Wednesday, November 27, 2013
Kimberly Thomas (University of Michigan at Ann Arbor - University of Michigan Law School) has posted Substantive Habeas (American University Law Review, Vol. 63, 2014, Forthcoming) on SSRN. Here is the abstract:
Substantive Habeas identifies the U.S. Supreme Court’s recent shift in its habeas jurisprudence from procedure to the substance of habeas review and explores the implications of this change. For decades, the U.S. Supreme Court has attempted to control the flood of habeas corpus petitions by imposing procedural requirements on prisoners seeking to challenge constitutional error in their cases. These restrictive procedural rules have remained at the center of habeas decisionmaking until recently.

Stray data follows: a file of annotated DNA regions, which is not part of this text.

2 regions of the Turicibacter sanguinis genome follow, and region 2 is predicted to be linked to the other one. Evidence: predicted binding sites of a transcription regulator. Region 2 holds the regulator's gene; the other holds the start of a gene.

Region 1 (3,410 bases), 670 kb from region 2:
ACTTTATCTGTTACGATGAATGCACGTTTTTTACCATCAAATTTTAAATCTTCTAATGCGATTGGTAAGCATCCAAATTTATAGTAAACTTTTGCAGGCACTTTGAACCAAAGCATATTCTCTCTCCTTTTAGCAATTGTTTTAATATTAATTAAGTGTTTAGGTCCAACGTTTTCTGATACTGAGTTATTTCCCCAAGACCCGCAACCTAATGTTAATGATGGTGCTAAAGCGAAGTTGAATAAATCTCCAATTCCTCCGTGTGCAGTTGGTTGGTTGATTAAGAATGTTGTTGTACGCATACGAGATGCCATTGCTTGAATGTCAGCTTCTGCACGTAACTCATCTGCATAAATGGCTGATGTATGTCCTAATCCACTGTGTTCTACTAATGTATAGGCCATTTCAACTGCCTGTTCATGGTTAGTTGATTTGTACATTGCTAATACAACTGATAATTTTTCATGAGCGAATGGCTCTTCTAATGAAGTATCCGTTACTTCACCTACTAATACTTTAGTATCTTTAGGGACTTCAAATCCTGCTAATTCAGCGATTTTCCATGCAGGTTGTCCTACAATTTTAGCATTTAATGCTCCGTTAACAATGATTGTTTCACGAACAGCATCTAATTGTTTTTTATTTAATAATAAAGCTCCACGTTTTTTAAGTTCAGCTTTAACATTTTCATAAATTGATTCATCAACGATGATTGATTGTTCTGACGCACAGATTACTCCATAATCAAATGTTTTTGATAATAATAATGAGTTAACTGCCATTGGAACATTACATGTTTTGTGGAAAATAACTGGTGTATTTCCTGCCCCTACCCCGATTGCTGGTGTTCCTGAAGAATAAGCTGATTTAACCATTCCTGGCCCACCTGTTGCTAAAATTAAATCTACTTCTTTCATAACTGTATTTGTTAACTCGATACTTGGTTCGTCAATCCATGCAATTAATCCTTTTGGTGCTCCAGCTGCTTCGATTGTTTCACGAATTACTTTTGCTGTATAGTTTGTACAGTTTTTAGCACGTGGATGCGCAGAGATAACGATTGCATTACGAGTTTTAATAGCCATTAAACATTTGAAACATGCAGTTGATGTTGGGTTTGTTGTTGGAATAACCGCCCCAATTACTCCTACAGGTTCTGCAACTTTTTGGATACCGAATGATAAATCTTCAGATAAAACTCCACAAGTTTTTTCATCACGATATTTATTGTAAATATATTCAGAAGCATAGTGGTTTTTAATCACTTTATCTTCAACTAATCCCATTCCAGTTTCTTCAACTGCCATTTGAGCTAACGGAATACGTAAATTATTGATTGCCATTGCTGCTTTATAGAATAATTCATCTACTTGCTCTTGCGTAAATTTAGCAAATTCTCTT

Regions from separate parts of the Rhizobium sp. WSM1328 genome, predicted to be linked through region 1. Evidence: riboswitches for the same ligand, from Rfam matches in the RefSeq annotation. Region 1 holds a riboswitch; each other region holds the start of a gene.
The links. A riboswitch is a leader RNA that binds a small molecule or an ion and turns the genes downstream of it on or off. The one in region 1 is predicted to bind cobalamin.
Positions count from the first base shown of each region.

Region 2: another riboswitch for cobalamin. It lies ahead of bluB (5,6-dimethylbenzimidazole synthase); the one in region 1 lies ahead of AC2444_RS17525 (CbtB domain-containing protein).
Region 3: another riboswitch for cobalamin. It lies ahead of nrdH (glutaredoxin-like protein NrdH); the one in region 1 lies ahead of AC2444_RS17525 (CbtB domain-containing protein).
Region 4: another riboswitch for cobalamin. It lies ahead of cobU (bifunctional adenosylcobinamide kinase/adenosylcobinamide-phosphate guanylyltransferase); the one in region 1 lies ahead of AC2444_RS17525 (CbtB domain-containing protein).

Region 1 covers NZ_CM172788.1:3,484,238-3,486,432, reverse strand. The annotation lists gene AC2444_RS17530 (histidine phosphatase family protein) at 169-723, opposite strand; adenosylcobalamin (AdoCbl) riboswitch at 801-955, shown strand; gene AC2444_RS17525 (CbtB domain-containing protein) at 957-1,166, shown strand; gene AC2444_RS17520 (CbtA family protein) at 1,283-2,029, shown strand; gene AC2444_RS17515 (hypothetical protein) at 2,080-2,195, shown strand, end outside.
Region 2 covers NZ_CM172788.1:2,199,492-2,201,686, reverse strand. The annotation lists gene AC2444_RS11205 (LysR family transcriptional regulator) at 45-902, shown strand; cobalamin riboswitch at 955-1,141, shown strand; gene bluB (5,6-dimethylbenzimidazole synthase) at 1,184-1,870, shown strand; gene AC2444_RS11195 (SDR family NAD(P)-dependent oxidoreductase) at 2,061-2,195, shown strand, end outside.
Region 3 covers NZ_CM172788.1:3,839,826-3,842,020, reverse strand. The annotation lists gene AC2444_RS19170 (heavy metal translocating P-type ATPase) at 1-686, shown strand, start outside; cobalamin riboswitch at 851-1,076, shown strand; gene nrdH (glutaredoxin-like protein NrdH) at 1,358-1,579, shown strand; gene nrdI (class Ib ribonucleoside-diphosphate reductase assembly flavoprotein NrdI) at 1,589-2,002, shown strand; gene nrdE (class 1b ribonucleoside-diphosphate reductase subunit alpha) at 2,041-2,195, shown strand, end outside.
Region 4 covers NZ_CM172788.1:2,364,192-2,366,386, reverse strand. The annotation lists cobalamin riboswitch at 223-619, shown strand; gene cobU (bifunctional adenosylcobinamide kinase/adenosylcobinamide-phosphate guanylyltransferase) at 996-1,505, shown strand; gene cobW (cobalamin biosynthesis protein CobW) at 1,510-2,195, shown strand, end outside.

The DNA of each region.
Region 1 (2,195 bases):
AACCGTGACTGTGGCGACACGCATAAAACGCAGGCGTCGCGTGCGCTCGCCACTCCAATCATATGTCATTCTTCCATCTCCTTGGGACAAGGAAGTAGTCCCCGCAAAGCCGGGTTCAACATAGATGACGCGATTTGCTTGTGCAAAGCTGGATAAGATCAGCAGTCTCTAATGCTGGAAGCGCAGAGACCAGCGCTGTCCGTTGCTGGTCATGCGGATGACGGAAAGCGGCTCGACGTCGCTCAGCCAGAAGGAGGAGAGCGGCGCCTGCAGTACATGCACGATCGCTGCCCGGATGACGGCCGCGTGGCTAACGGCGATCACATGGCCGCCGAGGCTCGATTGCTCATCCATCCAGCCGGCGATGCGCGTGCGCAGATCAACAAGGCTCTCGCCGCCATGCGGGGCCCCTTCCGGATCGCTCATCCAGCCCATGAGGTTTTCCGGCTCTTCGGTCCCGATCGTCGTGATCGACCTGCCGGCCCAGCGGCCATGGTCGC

In the past few years, instead of further constraining the procedural gateway for habeas cases, the Supreme Court has shifted its focus to the substance of habeas.
This nascent move is not without ripple effects. To flesh out possible implications, Substantive Habeas posits a hypothetical habeas case that, under the Court’s current restrictive substantive habeas law, turns procedural doctrine on its head and creates perverse incentives for state prisoners. What is missing from the Court’s move to substantive habeas is a clear explanation of how the substantive and the procedural aspects of habeas fit together. Taking as a given that the Court has narrowed the procedural door to habeas relief, largely in the name of comity and federalism, Substantive Habeas suggests a complementary explanation for substantive habeas grounded in institutional capacity and expertise.